'Putting both your hands afore your face too!' she went on. 'If you can't bear the looks of a poor thing, it would be better to tell her so at once, and not go and shut her out like that, hurting her feelings and breaking her heart at ten year old, poor thing!'
'It's to ease my head, Maggy.'
'Well, and if you cry to ease your head, Little Mother, let me cry too. Don't go and have all the crying to yourself,' expostulated Maggy, 'that an't not being greedy.' And immediately began to blubber.
It was with some difficulty that she could be induced to go back with the excuse; but the promise of being told a story--of old her great delight--on condition that she concentrated her faculties upon the errand and left her little mistress to herself for an hour longer, combined with a misgiving on Maggy's part that she had left her good temper at the bottom of the staircase, prevailed. So away she went, muttering her message all the way to keep it in her mind, and, at the appointed time, came back.
'He was very sorry, I can tell you,' she announced, 'and wanted to send a doctor. And he's coming again to-morrow he is and I don't think he'll have a good sleep to-night along o' hearing about your head, Little Mother. Oh my! Ain't you been a-crying!'
'I think I have, a little, Maggy.'
'A little! Oh!'
'But it's all over now--all over for good, Maggy. And my head is much better and cooler, and I am quite comfortable. I am very glad I did not go down.'
Her great staring child tenderly embraced her; and having smoothed her hair, and bathed her forehead and eyes with cold water (offices in which her awkward hands became skilful), hugged her again, exulted in her brighter looks, and stationed her in her chair by the window. Over against this chair, Maggy, with apoplectic exertions that were not at all required, dragged the box which was her seat on story-telling occasions, sat down upon it, hugged her own knees, and said, with a voracious appetite for stories, and with widely-opened eyes:
'Now, Little Mother, let's have a good 'un!'
'What shall it be about, Maggy?'
'Oh, let's have a princess,' said Maggy, 'and let her be a reg'lar one. Beyond all belief, you know!'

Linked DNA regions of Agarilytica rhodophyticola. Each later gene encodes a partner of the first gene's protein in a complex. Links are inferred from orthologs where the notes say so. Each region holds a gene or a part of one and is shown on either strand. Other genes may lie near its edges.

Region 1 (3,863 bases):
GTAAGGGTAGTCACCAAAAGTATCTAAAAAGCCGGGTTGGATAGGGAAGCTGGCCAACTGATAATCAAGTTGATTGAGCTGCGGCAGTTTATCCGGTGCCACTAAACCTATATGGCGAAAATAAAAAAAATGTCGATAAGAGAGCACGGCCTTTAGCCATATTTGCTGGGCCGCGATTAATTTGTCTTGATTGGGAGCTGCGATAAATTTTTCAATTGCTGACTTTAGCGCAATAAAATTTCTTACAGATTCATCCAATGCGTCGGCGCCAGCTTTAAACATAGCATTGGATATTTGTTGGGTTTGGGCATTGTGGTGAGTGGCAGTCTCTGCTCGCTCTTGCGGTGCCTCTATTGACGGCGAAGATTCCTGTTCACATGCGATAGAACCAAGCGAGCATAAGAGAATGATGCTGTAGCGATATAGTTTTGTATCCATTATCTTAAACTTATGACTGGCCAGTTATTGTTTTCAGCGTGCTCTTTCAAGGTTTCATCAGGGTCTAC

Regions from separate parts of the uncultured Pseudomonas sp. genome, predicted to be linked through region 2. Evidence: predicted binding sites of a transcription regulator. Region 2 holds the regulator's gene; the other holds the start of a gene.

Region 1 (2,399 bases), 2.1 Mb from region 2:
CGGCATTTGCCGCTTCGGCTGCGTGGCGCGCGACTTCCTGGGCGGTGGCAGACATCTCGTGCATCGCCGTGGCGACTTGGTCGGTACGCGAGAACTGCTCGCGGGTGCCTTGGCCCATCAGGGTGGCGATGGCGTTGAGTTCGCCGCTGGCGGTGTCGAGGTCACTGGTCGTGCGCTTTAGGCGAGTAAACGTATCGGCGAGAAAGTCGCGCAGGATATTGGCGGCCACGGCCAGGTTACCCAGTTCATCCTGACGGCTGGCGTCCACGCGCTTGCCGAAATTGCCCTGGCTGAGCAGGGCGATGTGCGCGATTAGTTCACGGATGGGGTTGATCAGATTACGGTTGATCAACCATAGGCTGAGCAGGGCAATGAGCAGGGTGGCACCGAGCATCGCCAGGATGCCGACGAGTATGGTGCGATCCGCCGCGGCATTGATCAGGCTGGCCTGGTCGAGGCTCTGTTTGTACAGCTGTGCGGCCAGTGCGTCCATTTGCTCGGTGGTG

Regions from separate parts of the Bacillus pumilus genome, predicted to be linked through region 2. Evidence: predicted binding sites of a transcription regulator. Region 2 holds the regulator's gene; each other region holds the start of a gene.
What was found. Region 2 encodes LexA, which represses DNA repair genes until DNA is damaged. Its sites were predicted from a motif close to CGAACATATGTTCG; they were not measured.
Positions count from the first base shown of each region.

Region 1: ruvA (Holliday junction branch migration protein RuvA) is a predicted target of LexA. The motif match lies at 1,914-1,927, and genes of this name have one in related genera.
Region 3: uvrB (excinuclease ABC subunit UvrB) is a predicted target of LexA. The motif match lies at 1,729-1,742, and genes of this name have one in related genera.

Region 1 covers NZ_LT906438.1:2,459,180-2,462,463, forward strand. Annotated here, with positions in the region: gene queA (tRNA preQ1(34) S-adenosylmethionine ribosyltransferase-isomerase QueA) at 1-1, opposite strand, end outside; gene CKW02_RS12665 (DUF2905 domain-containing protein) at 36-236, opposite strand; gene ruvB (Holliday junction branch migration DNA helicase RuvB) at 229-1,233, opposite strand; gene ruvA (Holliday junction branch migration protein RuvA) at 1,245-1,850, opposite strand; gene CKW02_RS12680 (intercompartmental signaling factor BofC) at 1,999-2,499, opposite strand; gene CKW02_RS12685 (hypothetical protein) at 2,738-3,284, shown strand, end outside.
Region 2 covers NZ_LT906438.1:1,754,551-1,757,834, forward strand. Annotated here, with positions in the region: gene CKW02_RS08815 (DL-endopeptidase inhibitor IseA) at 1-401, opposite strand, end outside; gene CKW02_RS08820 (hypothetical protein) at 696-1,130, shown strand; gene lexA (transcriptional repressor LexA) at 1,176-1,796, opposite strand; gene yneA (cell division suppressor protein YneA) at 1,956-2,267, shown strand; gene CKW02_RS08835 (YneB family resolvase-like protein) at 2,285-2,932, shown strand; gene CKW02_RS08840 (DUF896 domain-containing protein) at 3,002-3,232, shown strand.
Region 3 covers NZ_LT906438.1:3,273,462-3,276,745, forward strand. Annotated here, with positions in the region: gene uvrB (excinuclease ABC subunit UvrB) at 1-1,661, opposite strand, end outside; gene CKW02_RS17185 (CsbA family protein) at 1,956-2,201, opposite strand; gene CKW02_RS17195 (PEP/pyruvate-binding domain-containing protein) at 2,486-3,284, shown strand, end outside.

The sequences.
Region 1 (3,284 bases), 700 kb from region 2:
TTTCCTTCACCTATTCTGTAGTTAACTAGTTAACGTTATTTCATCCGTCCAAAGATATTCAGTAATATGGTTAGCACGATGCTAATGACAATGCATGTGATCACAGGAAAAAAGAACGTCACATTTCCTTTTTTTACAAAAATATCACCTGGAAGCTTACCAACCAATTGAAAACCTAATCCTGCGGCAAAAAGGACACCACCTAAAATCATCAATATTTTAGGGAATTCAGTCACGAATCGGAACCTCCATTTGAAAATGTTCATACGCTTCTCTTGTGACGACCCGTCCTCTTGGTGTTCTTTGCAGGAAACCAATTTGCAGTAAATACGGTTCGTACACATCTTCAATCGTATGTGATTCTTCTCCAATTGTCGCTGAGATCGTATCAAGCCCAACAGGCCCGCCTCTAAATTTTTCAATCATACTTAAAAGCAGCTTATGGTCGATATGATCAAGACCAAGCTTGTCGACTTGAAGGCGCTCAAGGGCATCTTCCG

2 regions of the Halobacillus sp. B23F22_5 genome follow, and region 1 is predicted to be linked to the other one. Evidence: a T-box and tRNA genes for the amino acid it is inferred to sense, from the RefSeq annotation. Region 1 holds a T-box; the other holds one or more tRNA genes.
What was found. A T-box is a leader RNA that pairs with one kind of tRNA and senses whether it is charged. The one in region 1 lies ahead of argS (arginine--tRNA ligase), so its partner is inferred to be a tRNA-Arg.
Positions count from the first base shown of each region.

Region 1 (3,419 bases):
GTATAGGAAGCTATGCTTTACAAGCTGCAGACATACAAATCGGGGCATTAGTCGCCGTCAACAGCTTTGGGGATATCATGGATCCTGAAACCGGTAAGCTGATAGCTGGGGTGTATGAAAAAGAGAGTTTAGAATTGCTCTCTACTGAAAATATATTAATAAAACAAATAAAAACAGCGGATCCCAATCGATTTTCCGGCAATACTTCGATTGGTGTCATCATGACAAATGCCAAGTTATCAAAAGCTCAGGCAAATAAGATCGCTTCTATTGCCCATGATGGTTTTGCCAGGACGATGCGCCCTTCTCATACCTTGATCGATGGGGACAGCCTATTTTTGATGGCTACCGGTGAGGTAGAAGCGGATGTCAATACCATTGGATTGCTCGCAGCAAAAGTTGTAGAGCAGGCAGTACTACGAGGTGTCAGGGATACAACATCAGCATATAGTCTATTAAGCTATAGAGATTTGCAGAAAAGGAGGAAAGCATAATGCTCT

Little Dorrit considered for a moment; and with a rather sad smile upon her face, which was flushed by the sunset, began:
'Maggy, there was once upon a time a fine King, and he had everything he could wish for, and a great deal more. He had gold and silver, diamonds and rubies, riches of every kind. He had palaces, and he had--'
'Hospitals,' interposed Maggy, still nursing her knees. 'Let him have hospitals, because they're so comfortable. Hospitals with lots of Chicking.'
'Yes, he had plenty of them, and he had plenty of everything.'
'Plenty of baked potatoes, for instance?' said Maggy.
'Plenty of everything.'
'Lor!' chuckled Maggy, giving her knees a hug. 'Wasn't it prime!'
'This King had a daughter, who was the wisest and most beautiful Princess that ever was seen. When she was a child she understood all her lessons before her masters taught them to her; and when she was grown up, she was the wonder of the world. Now, near the Palace where this Princess lived, there was a cottage in which there was a poor little tiny woman, who lived all alone by herself.'
'An old woman,' said Maggy, with an unctuous smack of her lips.
'No, not an old woman. Quite a young one.'
'I wonder she warn't afraid,' said Maggy. 'Go on, please.'
'The Princess passed the cottage nearly every day, and whenever she went by in her beautiful carriage, she saw the poor tiny woman spinning at her wheel, and she looked at the tiny woman, and the tiny woman looked at her. So, one day she stopped the coachman a little way from the cottage, and got out and walked on and peeped in at the door, and there, as usual, was the tiny woman spinning at her wheel, and she looked at the Princess, and the Princess looked at her.'
'Like trying to stare one another out,' said Maggy. 'Please go on, Little Mother.'
'The Princess was such a wonderful Princess that she had the power of knowing secrets, and she said to the tiny woman, Why do you keep it there? This showed her directly that the Princess knew why she lived all alone by herself spinning at her wheel, and she kneeled down at the Princess's feet, and asked her never to betray her.